The Nutrition discipline includes courses that provide students with the scientific basis and applied knowledge of food and nutrition. The courses fulfill general education requirements and also enable students to transfer and pursue majors in nutrition or other health-related majors. Nutrition majors work in health-care facilities, community and public health organizations, academia and research, the food industry, health/fitness and sports industries, journalism, and general business corporate wellness programs.

Contact Information

Department Chair: Robert Fulbright

Dean: Al Taccone

Department: Kinesiology, Health and Nutrition

Office: Building OC4800, 760.795.6811

Full-Time Faculty

Gail Meinhold

Associate Degree

Students interested in the field of nutrition can earn an Associate in Arts degree in Liberal Arts with an Area of Emphasis in Applied Health, Nutrition, and Kinesiology (see degree requirements).


Certificate of Proficiency

Fitness Nutrition Specialist

This certificate provides the knowledge, skills, and abilities to successfully work with clients and athletes seeking basic nutritional guidance and to fight the battle against global obesity. It is designed for students currently working on or holding the Personal Fitness Trainer Certificate of Achievement. Upon completion of the certificate program, students may consider sitting for the National Academy of Sports Medicine (NASM) Fitness Nutrition Specialist exam, the American Council on Exercise (ACE) Lifestyle & Weight Management Coach exam, and/or the International Fitness Professionals Association (IFPA) Sports Nutrition Specialist exam.

Required courses: 
NUTR 100Nutrition Today3
NUTR 105Human Performance and Sports Nutrition3
NUTR 108Cultural Aspects of Foods and Nutrition3
KINE 204Techniques and Analysis of Fitness and Weight Training3
Total Units12


How to Read Course Descriptions


NUTR 100: Nutrition Today

Units: 3
Prerequisites: None
Acceptable for Credit: CSU, UC Credit limitation
Lecture 3 hours. (0837.00)

This course relates scientific concepts of nutrition to the function of nutrients in basic life processes. It emphasizes individual needs; functions and sources of nutrients; current nutrition and health issues; scientific method for analysis and evaluation of nutrition information; dietary guidelines and current nutrition recommendations; digestion, absorption, and metabolism; health, fitness, and disease; nutrition in the life span; and food safety. Students evaluate their food intake using several methods, including a computer diet analysis. UC CREDIT LIMITATION: Credit for NUTR 100 or NUTR 105.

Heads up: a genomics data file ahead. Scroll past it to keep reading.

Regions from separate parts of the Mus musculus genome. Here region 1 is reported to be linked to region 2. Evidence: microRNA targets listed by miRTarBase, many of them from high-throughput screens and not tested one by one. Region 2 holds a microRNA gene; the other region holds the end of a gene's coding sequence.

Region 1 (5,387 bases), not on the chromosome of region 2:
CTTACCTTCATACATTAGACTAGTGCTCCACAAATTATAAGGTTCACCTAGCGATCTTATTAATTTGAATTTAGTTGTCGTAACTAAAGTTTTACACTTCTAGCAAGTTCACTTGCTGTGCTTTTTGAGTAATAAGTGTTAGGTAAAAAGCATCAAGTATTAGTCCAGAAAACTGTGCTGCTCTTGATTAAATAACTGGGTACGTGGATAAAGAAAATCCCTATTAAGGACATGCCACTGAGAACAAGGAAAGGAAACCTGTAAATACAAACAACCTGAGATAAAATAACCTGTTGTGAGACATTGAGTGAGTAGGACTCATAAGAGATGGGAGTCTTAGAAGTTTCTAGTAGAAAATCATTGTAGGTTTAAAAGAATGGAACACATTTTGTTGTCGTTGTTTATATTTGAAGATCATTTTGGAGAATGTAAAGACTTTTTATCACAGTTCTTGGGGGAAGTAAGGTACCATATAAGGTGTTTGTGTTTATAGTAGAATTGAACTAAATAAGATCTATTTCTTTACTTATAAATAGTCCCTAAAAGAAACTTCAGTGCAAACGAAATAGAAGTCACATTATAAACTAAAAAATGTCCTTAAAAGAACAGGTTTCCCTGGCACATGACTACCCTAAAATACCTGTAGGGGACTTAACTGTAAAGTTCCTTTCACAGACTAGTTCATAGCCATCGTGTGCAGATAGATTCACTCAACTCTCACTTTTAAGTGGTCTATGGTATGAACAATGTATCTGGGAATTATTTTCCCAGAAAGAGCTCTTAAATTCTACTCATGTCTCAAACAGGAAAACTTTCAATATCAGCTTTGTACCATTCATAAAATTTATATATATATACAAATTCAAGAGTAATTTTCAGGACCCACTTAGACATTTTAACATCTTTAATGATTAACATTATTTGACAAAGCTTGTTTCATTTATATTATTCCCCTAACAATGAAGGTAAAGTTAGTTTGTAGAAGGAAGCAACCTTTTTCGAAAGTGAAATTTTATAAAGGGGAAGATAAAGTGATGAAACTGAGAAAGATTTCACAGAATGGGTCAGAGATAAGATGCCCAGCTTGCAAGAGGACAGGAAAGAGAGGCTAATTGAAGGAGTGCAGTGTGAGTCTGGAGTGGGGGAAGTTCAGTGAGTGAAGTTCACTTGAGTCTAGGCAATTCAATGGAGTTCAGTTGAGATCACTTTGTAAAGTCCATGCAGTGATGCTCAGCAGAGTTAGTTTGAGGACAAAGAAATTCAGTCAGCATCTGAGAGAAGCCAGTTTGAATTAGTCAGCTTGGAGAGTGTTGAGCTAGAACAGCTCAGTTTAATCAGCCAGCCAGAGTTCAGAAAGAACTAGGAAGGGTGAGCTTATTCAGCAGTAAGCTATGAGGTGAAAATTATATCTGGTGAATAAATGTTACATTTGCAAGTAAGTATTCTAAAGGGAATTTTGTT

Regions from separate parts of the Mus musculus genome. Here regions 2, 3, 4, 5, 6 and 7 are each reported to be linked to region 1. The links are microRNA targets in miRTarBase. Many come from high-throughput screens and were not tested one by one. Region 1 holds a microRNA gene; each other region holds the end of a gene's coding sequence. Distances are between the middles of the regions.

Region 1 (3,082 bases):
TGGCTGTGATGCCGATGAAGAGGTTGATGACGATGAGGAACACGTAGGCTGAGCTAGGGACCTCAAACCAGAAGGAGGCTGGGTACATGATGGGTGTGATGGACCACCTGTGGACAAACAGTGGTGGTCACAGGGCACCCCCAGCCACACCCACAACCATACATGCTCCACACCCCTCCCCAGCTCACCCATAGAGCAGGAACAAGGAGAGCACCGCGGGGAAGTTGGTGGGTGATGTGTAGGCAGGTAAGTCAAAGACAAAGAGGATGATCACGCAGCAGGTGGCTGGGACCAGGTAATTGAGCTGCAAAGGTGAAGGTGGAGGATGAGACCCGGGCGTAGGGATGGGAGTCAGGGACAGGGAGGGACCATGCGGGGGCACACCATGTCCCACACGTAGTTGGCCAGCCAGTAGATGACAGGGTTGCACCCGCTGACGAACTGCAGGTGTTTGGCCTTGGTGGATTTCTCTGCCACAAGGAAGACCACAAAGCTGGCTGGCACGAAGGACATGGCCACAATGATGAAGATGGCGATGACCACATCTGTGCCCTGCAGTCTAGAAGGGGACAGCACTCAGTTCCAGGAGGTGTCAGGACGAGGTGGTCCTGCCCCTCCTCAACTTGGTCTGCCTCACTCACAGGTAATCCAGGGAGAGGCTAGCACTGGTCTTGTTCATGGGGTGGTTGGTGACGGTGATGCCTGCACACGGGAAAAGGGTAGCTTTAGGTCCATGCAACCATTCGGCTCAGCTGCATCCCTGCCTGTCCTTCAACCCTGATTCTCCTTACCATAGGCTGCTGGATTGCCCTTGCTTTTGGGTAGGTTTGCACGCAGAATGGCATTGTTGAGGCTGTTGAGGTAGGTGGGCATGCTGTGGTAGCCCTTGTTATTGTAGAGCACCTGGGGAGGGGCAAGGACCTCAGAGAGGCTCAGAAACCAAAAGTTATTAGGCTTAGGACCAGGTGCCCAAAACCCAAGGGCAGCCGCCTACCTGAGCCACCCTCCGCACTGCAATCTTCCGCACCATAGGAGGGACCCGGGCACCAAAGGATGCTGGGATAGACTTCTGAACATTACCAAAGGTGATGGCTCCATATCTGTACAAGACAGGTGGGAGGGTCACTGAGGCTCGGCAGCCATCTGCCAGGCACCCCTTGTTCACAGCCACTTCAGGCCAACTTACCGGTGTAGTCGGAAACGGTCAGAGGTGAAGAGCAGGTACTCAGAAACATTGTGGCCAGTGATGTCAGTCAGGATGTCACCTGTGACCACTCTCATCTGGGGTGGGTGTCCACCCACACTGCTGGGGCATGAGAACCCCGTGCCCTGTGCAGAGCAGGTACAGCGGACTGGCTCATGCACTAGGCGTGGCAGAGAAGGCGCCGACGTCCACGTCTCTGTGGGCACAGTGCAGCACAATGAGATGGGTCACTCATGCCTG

NUTR 105: Human Performance and Sports Nutrition

Units: 3
Prerequisites: None
Acceptable for Credit: CSU, UC Credit limitation
Lecture 3 hours. (0837.00)

This course introduces nutrition concepts to individuals interested in sports, fitness, and health for various stages of the life cycle. It emphasizes current theories and practices related to nutrition and athletic performance. Topics include macro and micro nutrient intakes, hydration, pre- and post-event food, supplements and ergogenic aids, weight control, and body composition related to performance. The course also examines the cultural, sociological, and psychological influences related to nutrition, fitness, and athletic achievement. UC CREDIT LIMITATION: Credit for NUTR 100 or NUTR 105.

NUTR 108: Cultural Aspects of Foods and Nutrition

Units: 3
Prerequisites: None
Acceptable for Credit: CSU, UC
Lecture 3 hours. (0837.00)

This course examines the regional, ethnic, cultural, religious, historical, and social influences on food patterns, cuisines, and health as well as how food is viewed as an expression of cultural diversity. Students discuss, sample, and assess traditional foods of geographic areas and cultures. They also explore geographic factors in food availability, global food issues, dietary habits, religious influences on food culture, and nutrition problems of various ethnic groups. The course also addresses nutrition consequences of ethnic food choices and sanitation and safety practices.

NUTR 292: Internship Studies

Units: 0.5-3
Prerequisites: None
Corequisite: Complete 75 hrs paid or 60 hrs non-paid work per unit.
Enrollment Limitation: Instructor, dept chair, and Career Center approval. May not enroll in any combination of cooperative work experience and/or internship studies concurrently.
Acceptable for Credit: CSU

This course provides students the opportunity to apply the theories and techniques of their discipline in an internship position in a professional setting under the instruction of a faculty-mentor and site supervisor. It introduces students to aspects of the roles and responsibilities of professionals employed in the field of study. Topics include goal-setting, employability skills development, and examination of the world of work as it relates to the student's career plans. Students must develop new learning objectives and/or intern at a new site upon each repetition. Students may not earn more than 16 units in any combination of cooperative work experience (general or occupational) and/or internship studies during community college attendance.

NUTR 296: Topics in Nutrition

Units: 1-3
Prerequisites: None
Acceptable for Credit: CSU
Lecture 1 hour.
Lecture 2 hours.
Lecture 3 hours. (0837.00)

This course gives students an opportunity to study topics in Nutrition that are not included in regular course offerings. Each Topics course is announced, described, and given its own title and 296 number designation in the class schedule.